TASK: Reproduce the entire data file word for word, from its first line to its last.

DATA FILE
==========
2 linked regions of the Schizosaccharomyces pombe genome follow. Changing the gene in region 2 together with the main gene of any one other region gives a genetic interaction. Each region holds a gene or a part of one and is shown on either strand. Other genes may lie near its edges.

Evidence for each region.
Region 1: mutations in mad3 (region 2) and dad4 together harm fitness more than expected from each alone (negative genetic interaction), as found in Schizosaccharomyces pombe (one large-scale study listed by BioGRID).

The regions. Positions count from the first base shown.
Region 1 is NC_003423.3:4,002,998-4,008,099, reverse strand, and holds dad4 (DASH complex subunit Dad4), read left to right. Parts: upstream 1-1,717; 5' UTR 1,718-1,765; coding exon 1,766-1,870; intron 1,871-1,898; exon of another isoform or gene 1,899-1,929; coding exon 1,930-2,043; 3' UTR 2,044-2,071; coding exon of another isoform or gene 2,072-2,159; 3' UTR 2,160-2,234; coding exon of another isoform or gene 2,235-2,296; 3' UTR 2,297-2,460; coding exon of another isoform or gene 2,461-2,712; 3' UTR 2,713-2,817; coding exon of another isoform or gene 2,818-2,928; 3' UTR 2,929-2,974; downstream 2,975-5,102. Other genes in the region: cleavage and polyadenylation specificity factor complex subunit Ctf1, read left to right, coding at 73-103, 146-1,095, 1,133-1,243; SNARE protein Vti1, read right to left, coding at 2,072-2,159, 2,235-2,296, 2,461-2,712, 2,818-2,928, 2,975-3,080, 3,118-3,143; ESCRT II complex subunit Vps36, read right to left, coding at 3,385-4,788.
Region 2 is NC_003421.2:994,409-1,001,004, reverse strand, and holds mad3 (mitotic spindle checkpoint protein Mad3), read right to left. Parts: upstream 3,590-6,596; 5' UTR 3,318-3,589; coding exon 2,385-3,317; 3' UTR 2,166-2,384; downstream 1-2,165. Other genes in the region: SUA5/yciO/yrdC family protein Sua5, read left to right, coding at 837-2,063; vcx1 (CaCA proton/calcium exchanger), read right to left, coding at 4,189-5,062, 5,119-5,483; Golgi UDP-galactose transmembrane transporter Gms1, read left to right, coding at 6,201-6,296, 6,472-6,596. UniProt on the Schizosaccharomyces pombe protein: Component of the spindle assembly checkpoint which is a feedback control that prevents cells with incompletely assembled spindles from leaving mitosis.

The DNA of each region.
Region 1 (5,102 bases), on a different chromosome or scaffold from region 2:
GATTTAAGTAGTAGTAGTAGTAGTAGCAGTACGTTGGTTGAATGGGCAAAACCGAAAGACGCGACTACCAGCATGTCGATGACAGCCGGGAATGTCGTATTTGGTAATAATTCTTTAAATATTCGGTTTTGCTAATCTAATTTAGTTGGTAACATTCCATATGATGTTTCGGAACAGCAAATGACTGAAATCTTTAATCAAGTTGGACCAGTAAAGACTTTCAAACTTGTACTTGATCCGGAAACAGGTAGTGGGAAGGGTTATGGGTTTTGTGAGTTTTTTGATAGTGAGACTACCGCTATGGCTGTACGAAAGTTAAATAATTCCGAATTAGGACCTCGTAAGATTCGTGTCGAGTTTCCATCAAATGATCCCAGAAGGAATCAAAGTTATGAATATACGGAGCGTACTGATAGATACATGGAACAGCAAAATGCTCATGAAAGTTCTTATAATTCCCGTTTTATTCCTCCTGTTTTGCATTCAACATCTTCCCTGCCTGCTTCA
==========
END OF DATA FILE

2 linked regions of the Schizosaccharomyces pombe genome follow. Changing the gene in region 2 together with the main gene of any one other region gives a genetic interaction. Each region holds a gene or a part of one and is shown on either strand. Other genes may lie near its edges.

Evidence for each region.
Region 1: mutations in mad3 (region 2) and dad4 together harm fitness more than expected from each alone (negative genetic interaction), as found in Schizosaccharomyces pombe (one large-scale study listed by BioGRID).

The regions. Positions count from the first base shown.
Region 1 is NC_003423.3:4,002,998-4,008,099, reverse strand, and holds dad4 (DASH complex subunit Dad4), read left to right. Parts: upstream 1-1,717; 5' UTR 1,718-1,765; coding exon 1,766-1,870; intron 1,871-1,898; exon of another isoform or gene 1,899-1,929; coding exon 1,930-2,043; 3' UTR 2,044-2,071; coding exon of another isoform or gene 2,072-2,159; 3' UTR 2,160-2,234; coding exon of another isoform or gene 2,235-2,296; 3' UTR 2,297-2,460; coding exon of another isoform or gene 2,461-2,712; 3' UTR 2,713-2,817; coding exon of another isoform or gene 2,818-2,928; 3' UTR 2,929-2,974; downstream 2,975-5,102. Other genes in the region: cleavage and polyadenylation specificity factor complex subunit Ctf1, read left to right, coding at 73-103, 146-1,095, 1,133-1,243; SNARE protein Vti1, read right to left, coding at 2,072-2,159, 2,235-2,296, 2,461-2,712, 2,818-2,928, 2,975-3,080, 3,118-3,143; ESCRT II complex subunit Vps36, read right to left, coding at 3,385-4,788.
Region 2 is NC_003421.2:994,409-1,001,004, reverse strand, and holds mad3 (mitotic spindle checkpoint protein Mad3), read right to left. Parts: upstream 3,590-6,596; 5' UTR 3,318-3,589; coding exon 2,385-3,317; 3' UTR 2,166-2,384; downstream 1-2,165. Other genes in the region: SUA5/yciO/yrdC family protein Sua5, read left to right, coding at 837-2,063; vcx1 (CaCA proton/calcium exchanger), read right to left, coding at 4,189-5,062, 5,119-5,483; Golgi UDP-galactose transmembrane transporter Gms1, read left to right, coding at 6,201-6,296, 6,472-6,596. UniProt on the Schizosaccharomyces pombe protein: Component of the spindle assembly checkpoint which is a feedback control that prevents cells with incompletely assembled spindles from leaving mitosis.

The DNA of each region.
Region 1 (5,102 bases), on a different chromosome or scaffold from region 2:
GATTTAAGTAGTAGTAGTAGTAGTAGCAGTACGTTGGTTGAATGGGCAAAACCGAAAGACGCGACTACCAGCATGTCGATGACAGCCGGGAATGTCGTATTTGGTAATAATTCTTTAAATATTCGGTTTTGCTAATCTAATTTAGTTGGTAACATTCCATATGATGTTTCGGAACAGCAAATGACTGAAATCTTTAATCAAGTTGGACCAGTAAAGACTTTCAAACTTGTACTTGATCCGGAAACAGGTAGTGGGAAGGGTTATGGGTTTTGTGAGTTTTTTGATAGTGAGACTACCGCTATGGCTGTACGAAAGTTAAATAATTCCGAATTAGGACCTCGTAAGATTCGTGTCGAGTTTCCATCAAATGATCCCAGAAGGAATCAAAGTTATGAATATACGGAGCGTACTGATAGATACATGGAACAGCAAAATGCTCATGAAAGTTCTTATAATTCCCGTTTTATTCCTCCTGTTTTGCATTCAACATCTTCCCTGCCTGCTTCA